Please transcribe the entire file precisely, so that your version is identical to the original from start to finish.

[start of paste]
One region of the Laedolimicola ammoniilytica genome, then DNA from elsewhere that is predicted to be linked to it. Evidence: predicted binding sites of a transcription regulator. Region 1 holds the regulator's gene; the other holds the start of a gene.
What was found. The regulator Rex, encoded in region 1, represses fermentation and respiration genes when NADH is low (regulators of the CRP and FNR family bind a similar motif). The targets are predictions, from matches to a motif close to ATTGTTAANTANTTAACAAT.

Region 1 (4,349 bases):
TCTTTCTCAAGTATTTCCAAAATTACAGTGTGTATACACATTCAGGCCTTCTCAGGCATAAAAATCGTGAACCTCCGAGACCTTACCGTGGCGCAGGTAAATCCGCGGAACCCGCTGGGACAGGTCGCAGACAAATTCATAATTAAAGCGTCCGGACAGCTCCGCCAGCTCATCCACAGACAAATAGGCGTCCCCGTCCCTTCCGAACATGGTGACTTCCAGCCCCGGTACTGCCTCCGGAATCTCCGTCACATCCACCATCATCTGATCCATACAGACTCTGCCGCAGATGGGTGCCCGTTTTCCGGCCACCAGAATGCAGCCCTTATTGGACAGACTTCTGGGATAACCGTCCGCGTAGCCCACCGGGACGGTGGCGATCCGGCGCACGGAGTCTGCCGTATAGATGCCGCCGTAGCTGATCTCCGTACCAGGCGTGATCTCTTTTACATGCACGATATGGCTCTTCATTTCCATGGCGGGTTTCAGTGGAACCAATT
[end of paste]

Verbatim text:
One region of the Laedolimicola ammoniilytica genome, then DNA from elsewhere that is predicted to be linked to it. Evidence: predicted binding sites of a transcription regulator. Region 1 holds the regulator's gene; the other holds the start of a gene.
What was found. The regulator Rex, encoded in region 1, represses fermentation and respiration genes when NADH is low (regulators of the CRP and FNR family bind a similar motif). The targets are predictions, from matches to a motif close to ATTGTTAANTANTTAACAAT.

Region 1 (4,349 bases):
TCTTTCTCAAGTATTTCCAAAATTACAGTGTGTATACACATTCAGGCCTTCTCAGGCATAAAAATCGTGAACCTCCGAGACCTTACCGTGGCGCAGGTAAATCCGCGGAACCCGCTGGGACAGGTCGCAGACAAATTCATAATTAAAGCGTCCGGACAGCTCCGCCAGCTCATCCACAGACAAATAGGCGTCCCCGTCCCTTCCGAACATGGTGACTTCCAGCCCCGGTACTGCCTCCGGAATCTCCGTCACATCCACCATCATCTGATCCATACAGACTCTGCCGCAGATGGGTGCCCGTTTTCCGGCCACCAGAATGCAGCCCTTATTGGACAGACTTCTGGGATAACCGTCCGCGTAGCCCACCGGGACGGTGGCGATCCGGCGCACGGAGTCTGCCGTATAGATGCCGCCGTAGCTGATCTCCGTACCAGGCGTGATCTCTTTTACATGCACGATATGGCTCTTCATTTCCATGGCGGGTTTCAGTGGAACCAATT